From the August 1999 issue of Entrepreneur

Some advertising efforts don't just ask for a testimonial headline, they plead, pray and practically wail for one. Consider this a response to those entreaties in the case of a postcard submitted for a makeover by Bob McEntee of Huntington Station, New York.

McEntee is a magician whose business, Magic Beyond Imagination!, puts on educational magic programs for elementary-school assemblies. He asks what he can do to his promotional postcard to increase response from schools. My answer is to get a school principal to give him an endorsement to use at the top of his postcard. These cards will be sent to other principals in the area, and a thumbs-up testimonial from one of their colleagues is going to grab their attention better than the headline he's now using. McEntee currently relies on anonymous plaudits at the bottom of the card, but they don't have nearly the impact that an endorsing headline with an attribution would.

Graphically, I'd get rid of the grainy photo and replace it with any of a number of images that symbolize magic, or even a photo of "Jasper the Wonder-Cat," who is part of McEntee's show. I do applaud the magician for using affordable postcards to do his soliciting. This medium can be very effective if the message and the mailing list are right on.

As you can see, I've slotted in a suggested testimonial headline in the makeover, revised the graphic and spiffed up the sales copy a bit. This should enable both the message and the medium to work their magic.

Some advertising efforts don't just ask for a testimonial headline, they plead, pray and practically wail for one. Consider this a response to those entreaties in the case of a postcard submitted for a makeover by Bob McEntee of Huntington Station, New York.

McEntee is a magician whose business, Magic Beyond Imagination!, puts on educational magic programs for elementary-school assemblies. He asks what he can do to his promotional postcard to increase response from schools. My answer is to get a school principal to give him an endorsement to use at the top of his postcard. These cards will be sent to other principals in the area, and a thumbs-up testimonial from one of their colleagues is going to grab their attention better than the headline he's now using. McEntee currently relies on anonymous plaudits at the bottom of the card, but they don't have nearly the impact that an endorsing headline with an attribution would.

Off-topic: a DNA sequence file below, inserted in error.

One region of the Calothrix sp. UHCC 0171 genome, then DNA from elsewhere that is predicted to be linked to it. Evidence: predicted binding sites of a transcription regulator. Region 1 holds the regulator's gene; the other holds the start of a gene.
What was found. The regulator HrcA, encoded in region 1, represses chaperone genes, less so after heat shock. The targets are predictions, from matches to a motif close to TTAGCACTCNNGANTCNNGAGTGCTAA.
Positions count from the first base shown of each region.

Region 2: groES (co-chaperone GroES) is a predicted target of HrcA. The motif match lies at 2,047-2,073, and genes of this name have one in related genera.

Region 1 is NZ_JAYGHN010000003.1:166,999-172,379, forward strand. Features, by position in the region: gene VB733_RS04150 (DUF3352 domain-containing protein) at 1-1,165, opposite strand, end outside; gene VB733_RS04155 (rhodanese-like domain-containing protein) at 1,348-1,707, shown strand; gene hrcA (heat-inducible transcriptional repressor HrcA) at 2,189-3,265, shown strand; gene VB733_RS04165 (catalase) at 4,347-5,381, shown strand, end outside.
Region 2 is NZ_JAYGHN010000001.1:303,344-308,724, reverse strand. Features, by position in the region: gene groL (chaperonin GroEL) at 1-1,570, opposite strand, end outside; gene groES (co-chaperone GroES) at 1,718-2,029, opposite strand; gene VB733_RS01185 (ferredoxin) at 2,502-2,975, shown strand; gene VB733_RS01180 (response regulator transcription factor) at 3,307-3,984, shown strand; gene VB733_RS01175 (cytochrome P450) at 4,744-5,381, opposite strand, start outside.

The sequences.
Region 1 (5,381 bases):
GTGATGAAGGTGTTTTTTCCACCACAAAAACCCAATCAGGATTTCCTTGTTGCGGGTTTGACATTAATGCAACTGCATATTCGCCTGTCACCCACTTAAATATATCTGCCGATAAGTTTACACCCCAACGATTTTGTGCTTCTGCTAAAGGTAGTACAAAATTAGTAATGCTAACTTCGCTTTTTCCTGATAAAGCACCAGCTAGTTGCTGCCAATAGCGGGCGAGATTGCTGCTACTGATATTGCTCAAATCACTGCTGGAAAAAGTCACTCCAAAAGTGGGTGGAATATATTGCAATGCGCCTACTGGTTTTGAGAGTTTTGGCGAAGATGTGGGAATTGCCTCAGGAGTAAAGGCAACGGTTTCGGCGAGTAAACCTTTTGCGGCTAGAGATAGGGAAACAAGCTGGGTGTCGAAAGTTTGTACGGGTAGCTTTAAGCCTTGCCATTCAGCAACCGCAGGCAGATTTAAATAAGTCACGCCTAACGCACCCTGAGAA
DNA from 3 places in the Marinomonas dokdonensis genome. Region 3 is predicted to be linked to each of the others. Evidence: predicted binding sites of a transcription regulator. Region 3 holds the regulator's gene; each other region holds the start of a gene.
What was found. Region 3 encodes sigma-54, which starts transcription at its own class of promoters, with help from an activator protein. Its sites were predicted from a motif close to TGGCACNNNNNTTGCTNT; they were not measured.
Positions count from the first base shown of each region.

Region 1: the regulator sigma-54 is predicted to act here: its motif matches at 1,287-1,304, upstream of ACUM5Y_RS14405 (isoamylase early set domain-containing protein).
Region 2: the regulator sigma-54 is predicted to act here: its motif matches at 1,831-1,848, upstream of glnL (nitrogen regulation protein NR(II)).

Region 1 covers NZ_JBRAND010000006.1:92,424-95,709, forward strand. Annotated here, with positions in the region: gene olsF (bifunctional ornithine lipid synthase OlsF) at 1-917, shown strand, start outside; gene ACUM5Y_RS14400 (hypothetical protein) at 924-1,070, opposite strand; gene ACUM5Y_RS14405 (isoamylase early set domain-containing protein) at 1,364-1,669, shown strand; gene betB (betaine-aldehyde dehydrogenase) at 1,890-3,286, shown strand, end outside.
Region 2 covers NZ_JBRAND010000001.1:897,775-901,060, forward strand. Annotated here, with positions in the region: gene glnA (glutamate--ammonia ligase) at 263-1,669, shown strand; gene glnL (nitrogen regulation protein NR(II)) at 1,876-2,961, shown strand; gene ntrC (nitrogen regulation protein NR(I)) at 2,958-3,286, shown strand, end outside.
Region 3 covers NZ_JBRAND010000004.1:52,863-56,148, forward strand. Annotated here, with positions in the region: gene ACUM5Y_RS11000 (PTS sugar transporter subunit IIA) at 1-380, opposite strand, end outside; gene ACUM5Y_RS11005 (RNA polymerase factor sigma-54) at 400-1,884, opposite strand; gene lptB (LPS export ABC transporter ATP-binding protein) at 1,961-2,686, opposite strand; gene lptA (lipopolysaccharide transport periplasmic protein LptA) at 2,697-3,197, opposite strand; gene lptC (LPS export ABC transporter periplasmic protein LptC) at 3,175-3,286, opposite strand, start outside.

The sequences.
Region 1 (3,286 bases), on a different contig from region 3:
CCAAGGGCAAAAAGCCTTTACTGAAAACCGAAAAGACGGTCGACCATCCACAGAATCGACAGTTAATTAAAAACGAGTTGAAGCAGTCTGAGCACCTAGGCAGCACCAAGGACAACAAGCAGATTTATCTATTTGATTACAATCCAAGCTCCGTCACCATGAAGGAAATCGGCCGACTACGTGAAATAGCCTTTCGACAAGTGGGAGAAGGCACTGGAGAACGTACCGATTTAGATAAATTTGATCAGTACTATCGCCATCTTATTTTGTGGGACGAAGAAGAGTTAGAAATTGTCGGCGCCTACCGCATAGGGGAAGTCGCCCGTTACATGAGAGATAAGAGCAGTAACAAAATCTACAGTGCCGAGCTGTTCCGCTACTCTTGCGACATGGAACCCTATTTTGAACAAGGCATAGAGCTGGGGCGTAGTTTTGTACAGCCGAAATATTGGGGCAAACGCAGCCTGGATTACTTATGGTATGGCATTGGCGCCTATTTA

Graphically, I'd get rid of the grainy photo and replace it with any of a number of images that symbolize magic, or even a photo of "Jasper the Wonder-Cat," who is part of McEntee's show. I do applaud the magician for using affordable postcards to do his soliciting. This medium can be very effective if the message and the mailing list are right on.

As you can see, I've slotted in a suggested testimonial headline in the makeover, revised the graphic and spiffed up the sales copy a bit. This should enable both the message and the medium to work their magic.

Before:

Postcards are a great, affordable way to spread the word to your prospects, but busy photos like this can end up looking grainy.

1. The headline should tout skills rather than memories.

2.A dozen anonymous plaudits are not as good as one solid testimonial with an attribution.



After:

Another option for the visual would be illustrated head of Bob and Jasper the Wonder-Cat popping our of the hat together.

1. The new headline is a testimonial from a principal - a good choice for a postcard that goes to other schol principals.

2. The visual employs a magician's prop(a top hat) but gets attention from the illustration Jasper the wonder-Cat.




Jerry Fisher is an advertising copywriter, consultant and author of Creating Successful Small Business Advertising ($39.95), available by calling (800) 247-6553. If you'd like Jerry to consider your materials for a makeover in this column, send them to "Ad Workshop," Entrepreneur, 2392 Morse Ave., Irvine, CA 92614, or e-mail him at Jerry228@aol.com

Contact Source

Magic Beyond Imagination!,9 Birch Dr., Huntington Station, NY 11746, (516)549-6842.